Adult ADHD-Focused Couple Therapy. Why create a special model to help couples challenged by Adult ADHD—in one or both partners? Why not just try standard couple therapy? Four questions and answers go a long way toward explaining that.
In case you missed it, my second book (with psychologist Arthur L. Robin) is Adult ADHD-Focused Couple Therapy: Clinical Interventions. It is the first and only clinical guide presenting a couple-therapy model based on the evidence—a careful merging of what works for Adult ADHD and what works for couple therapy.
Through his decades in private practice, Dr. Robin has long helped individuals and couples affected by ADHD. His strategies are battle-tested. In his primary occupation, he trained psychologists working at a children’s hospital. Both his ADHD expertise and skill as an educator shine through our model’s interventions. We share a belief that, to help ADHD-challenged couples, we must begin with teaching basic strategies and gradually expand to include more complex, emotional issues.
Based on our model, we are currently developing online training, for consumers and clinicians, at ADHDSuccessTraining.com —anticipated delivery: early spring 2020.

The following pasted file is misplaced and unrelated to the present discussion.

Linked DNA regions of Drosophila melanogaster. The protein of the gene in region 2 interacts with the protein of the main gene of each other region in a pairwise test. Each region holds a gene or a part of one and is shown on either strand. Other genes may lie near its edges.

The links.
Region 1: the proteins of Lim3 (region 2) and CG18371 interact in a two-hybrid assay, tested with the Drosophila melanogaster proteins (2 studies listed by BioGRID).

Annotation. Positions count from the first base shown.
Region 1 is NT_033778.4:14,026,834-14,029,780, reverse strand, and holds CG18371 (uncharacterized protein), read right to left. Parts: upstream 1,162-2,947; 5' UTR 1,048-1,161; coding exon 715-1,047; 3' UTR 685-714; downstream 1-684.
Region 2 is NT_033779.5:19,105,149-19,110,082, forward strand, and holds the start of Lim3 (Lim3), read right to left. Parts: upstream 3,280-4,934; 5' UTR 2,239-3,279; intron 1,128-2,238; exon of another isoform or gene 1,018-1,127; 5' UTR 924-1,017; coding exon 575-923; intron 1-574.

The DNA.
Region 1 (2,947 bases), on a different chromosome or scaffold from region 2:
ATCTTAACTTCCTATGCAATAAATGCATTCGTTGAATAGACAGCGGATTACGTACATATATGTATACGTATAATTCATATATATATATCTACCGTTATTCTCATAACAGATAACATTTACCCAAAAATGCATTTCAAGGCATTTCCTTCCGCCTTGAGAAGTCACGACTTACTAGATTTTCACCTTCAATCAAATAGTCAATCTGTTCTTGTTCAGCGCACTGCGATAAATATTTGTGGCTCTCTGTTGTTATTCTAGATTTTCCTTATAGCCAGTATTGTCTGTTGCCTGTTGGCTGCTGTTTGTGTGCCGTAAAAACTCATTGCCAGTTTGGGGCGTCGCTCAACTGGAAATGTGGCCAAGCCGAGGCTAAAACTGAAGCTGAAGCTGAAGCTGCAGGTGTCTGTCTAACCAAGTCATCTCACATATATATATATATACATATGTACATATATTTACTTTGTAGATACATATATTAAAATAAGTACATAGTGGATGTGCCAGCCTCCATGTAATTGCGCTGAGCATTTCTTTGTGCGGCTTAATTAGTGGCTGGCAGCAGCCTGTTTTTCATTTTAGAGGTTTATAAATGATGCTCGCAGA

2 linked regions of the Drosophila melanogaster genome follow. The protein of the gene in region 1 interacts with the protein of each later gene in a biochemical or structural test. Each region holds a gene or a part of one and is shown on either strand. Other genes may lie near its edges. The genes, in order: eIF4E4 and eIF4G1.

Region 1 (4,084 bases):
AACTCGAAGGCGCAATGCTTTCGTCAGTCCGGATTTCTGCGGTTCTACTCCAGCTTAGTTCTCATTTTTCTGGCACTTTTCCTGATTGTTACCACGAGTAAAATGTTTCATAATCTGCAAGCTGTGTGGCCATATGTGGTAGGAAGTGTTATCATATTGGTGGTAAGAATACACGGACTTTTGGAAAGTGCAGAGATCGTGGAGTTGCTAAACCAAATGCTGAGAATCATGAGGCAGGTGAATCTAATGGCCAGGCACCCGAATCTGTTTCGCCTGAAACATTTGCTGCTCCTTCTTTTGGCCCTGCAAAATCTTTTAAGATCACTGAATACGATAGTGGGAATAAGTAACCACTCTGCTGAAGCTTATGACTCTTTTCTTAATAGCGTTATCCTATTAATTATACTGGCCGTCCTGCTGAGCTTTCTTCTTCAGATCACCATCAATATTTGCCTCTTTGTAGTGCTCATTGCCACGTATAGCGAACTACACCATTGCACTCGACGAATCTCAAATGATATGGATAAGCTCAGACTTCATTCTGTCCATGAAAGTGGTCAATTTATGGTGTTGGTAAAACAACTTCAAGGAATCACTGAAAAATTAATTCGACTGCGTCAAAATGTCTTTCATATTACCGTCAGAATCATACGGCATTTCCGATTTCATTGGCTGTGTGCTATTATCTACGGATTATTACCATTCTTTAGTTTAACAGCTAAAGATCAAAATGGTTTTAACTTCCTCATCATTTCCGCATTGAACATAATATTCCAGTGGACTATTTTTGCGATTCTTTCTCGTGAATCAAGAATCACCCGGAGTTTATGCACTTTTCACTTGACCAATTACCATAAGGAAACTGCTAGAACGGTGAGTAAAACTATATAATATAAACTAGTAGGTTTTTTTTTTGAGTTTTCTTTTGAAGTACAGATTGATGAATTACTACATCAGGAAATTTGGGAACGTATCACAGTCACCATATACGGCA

Routledge Press invited the Twitter public to ask us questions, with our answers to appear on the publisher’s page for the book. This prestigious publisher of professional guides named us its Authors of the Month.
I’ve reprinted the first four questions and answers below.
1. What made you decide to write this book?
First, the situation is dire for ADHD-challenged couples worldwide. The past decade has seen an explosion of Adult ADHD awareness. Couples desperately seek clinical expertise and guidance. Yet they rarely find it.
Second, evidence-based interventions exist for adult ADHD (though rarely available). But no established interventions existed for ADHD-affected couples. We wrote this book to fill this void, by carefully blending two critical components:
- Evidence-based interventions for adult ADHD
- Evidence-based couples’ interventions with sound behavioral principles.
(The term evidence-based means that published research has shown these methods effective. These are not simply personal, self-styled opinions.)
To summarize, we wrote this book so that all therapists can
- Understand how unrecognized or poorly managed ADHD can thwart positive clinical outcomes, and
- Implement state-of-the-art interventions designed to enrich their practice and clients’ lives.
In 250 tightly written pages, we present:
1. Supporting background on Adult ADHD for professionals new to the topic